Chiming In On The Negative Reviews Issue

Just when you thought that perhaps authors were learning to be graceful about negative reviews, this happened.  I’m stunned.  One would think a NYT best-selling author would know far better than to behave poorly on social media.  One would hope a personal assistant would know the business better, too.

I’ve been speaking to others in my circle lately about the pitfalls of social media and how easily connections are forged now in the internet-driven world.  I can recall several instances of celebrities whose work I no longer partake in due to their personal behaviour online (singers, actors and even a best-selling author I once held in high esteem – not the one above, by the way).  While social media can be a beautiful thing, particularly for indie authors such as myself, one must never lose site of a very important fact:

You cannot be yourself on social media when networking for your creations.  You must be “all business” in the sense that you must keep your temper in check, be polite and professional and remember that people are watching.

Authors, bloggers:  negative reviews happen.  They come with the territory.  Good bloggers and reviewers – the ones who do so out of love for the written word and wanting to help authors and readers alike – don’t like to hand out a negative review.  They want to enjoy your work.  If they don’t enjoy it, they want to help you improve it.  Authors:  negative reviews will happen, even if your book is the second coming of To Kill A Mockingbird or the like.  Do not publish unless you are ready – truly ready – to let these roll off your back.

That said, how do we, as authors, handle negative reviews?  John Scalzi and many others do a grand job of explaining this, but I’ll chime in.  I’m a sensitive person; I’ve always struggled with fear of negative critiques in any aspect of my life.  It’s why I hesitated for years to publish:  I wanted to learn that skill of walking away and letting go.  Writers, I get it.  It hurts when someone slags you.  It hurts when someone makes a comment akin to using your book as toilet paper.  It even hurts when someone very nicely says that your book did nothing for him or her.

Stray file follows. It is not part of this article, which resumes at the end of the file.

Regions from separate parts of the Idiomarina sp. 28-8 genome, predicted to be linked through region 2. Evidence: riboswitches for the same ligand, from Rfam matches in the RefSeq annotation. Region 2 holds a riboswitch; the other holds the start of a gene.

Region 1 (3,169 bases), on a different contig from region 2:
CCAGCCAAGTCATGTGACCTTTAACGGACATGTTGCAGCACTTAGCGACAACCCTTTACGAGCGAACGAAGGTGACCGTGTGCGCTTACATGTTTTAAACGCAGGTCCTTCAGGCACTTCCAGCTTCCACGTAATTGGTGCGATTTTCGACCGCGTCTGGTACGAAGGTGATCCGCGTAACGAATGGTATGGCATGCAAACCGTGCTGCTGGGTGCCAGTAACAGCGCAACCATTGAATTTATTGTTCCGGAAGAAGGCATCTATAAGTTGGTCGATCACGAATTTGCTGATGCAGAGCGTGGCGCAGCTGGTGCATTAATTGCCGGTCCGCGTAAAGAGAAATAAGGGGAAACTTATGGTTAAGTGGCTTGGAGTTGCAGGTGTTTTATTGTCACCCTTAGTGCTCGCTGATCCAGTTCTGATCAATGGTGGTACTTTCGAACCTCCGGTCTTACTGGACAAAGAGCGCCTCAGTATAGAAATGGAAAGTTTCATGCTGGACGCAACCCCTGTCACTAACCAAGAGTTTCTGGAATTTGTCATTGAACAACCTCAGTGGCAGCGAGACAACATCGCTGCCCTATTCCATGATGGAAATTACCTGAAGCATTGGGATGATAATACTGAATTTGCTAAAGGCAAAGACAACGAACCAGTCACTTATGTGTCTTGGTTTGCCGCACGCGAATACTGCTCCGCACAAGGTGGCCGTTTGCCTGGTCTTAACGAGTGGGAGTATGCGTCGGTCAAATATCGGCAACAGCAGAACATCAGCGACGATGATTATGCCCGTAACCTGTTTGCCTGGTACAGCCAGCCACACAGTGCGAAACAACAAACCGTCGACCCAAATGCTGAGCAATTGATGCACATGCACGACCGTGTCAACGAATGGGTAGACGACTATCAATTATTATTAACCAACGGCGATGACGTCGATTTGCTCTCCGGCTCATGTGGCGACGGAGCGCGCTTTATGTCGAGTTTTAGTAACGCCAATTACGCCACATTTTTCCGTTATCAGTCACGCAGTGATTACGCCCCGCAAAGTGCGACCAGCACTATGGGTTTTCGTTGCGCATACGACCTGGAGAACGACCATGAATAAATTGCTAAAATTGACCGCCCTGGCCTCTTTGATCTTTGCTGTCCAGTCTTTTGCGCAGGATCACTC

It’s okay to be bothered.  It’s okay to be angry at ad hominem attacks.  Embrace your emotions, consult with trustworthy friends, but do it in private.  Remember the business metaphor:  the customer is always right, even if you think he’s dead wrong.  Move on, quietly.

Here are my suggestions for how to handle negative reviews of all shapes, sizes and venom quotas:

  1. Walk away.  Do not respond.  Do not even think of any sort of action, private or public, until all of the initial emotion has dissipated.
  2. Have a trusted person read the review over and offer their thoughts.  Be willing to hear that said person agrees with a constructive criticism within the review.  It’s always nice to get the perspective of someone not emotionally invested in your work.  Is the review really bad, or just not what you’d hoped?
  3. Constructive, critical reviews:  once you’ve simmered down, examine the information offered and assess it.  Are there valid points that could help you improve a future work?  Is the reaction indicative that you’re targeting the wrong audience?  Is it simply an opinion, one with which you differ?  Sort comments into these three piles and move on.  Improve your next book; change your marketing; do nothing and shrug.
  4. Attack reviews:  I cannot stress it enough.  WALK AWAY.  It’s not worth it.  Good readers – the kind that love literature – will recognize an attack when they see it and likely dismiss the review, even if it’s loaded with clever GIF images.  If something libelous is said, e.g. “This author molests goats!  I have proof!” or “This author stole their books from Y person”, hand it over to a lawyer and walk away.  Let the professionals do their thing.
  5. No matter what kind of review, do not respond to the reviewer.  Chances are, nothing you say, even in private, will benefit you.  Leave it as is.
  6. If you feel a factual error exists, or a faulty implication that is not libelous, you can choose to make a very general post that, in a roundabout way, corrects that misconception or faulty belief, lest a future reader wonder.  Even then, really consider how much it matters.  In 90% or more of cases, this is unnecessary.